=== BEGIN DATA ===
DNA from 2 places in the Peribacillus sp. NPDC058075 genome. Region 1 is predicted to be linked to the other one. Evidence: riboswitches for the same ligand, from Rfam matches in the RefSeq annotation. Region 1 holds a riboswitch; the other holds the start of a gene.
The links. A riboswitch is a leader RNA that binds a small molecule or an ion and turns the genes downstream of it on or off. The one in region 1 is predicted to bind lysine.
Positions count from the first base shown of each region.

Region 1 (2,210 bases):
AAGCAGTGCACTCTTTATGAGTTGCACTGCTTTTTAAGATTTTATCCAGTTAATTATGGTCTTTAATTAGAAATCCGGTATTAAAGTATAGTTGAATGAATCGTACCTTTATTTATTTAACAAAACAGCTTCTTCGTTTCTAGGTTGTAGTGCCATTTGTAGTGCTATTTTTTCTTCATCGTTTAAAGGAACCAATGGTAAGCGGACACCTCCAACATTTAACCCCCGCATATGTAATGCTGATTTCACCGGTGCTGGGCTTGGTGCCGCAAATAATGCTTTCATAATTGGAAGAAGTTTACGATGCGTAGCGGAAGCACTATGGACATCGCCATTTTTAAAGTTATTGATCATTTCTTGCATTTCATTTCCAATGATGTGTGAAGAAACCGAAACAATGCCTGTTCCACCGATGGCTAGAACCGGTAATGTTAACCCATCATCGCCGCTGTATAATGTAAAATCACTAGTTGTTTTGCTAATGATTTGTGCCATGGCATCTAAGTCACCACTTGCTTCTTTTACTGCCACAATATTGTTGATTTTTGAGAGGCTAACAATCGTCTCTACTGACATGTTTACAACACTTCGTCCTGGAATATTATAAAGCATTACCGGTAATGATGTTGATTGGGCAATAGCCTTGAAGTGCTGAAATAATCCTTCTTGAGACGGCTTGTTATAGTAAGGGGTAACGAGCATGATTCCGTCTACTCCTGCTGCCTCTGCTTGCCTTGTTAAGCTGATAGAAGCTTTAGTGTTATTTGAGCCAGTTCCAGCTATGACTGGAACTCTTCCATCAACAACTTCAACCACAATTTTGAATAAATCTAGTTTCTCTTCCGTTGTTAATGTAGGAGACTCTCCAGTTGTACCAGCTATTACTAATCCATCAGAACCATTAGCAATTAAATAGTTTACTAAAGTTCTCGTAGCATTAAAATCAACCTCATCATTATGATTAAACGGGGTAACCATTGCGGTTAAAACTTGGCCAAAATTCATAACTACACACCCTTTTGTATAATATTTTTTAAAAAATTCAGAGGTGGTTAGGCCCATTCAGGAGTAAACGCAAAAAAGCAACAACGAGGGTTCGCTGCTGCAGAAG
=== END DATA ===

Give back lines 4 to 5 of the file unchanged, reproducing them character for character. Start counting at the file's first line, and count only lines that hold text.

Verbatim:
Region 1 (2,210 bases):
AAGCAGTGCACTCTTTATGAGTTGCACTGCTTTTTAAGATTTTATCCAGTTAATTATGGTCTTTAATTAGAAATCCGGTATTAAAGTATAGTTGAATGAATCGTACCTTTATTTATTTAACAAAACAGCTTCTTCGTTTCTAGGTTGTAGTGCCATTTGTAGTGCTATTTTTTCTTCATCGTTTAAAGGAACCAATGGTAAGCGGACACCTCCAACATTTAACCCCCGCATATGTAATGCTGATTTCACCGGTGCTGGGCTTGGTGCCGCAAATAATGCTTTCATAATTGGAAGAAGTTTACGATGCGTAGCGGAAGCACTATGGACATCGCCATTTTTAAAGTTATTGATCATTTCTTGCATTTCATTTCCAATGATGTGTGAAGAAACCGAAACAATGCCTGTTCCACCGATGGCTAGAACCGGTAATGTTAACCCATCATCGCCGCTGTATAATGTAAAATCACTAGTTGTTTTGCTAATGATTTGTGCCATGGCATCTAAGTCACCACTTGCTTCTTTTACTGCCACAATATTGTTGATTTTTGAGAGGCTAACAATCGTCTCTACTGACATGTTTACAACACTTCGTCCTGGAATATTATAAAGCATTACCGGTAATGATGTTGATTGGGCAATAGCCTTGAAGTGCTGAAATAATCCTTCTTGAGACGGCTTGTTATAGTAAGGGGTAACGAGCATGATTCCGTCTACTCCTGCTGCCTCTGCTTGCCTTGTTAAGCTGATAGAAGCTTTAGTGTTATTTGAGCCAGTTCCAGCTATGACTGGAACTCTTCCATCAACAACTTCAACCACAATTTTGAATAAATCTAGTTTCTCTTCCGTTGTTAATGTAGGAGACTCTCCAGTTGTACCAGCTATTACTAATCCATCAGAACCATTAGCAATTAAATAGTTTACTAAAGTTCTCGTAGCATTAAAATCAACCTCATCATTATGATTAAACGGGGTAACCATTGCGGTTAAAACTTGGCCAAAATTCATAACTACACACCCTTTTGTATAATATTTTTTAAAAAATTCAGAGGTGGTTAGGCCCATTCAGGAGTAAACGCAAAAAAGCAACAACGAGGGTTCGCTGCTGCAGAAG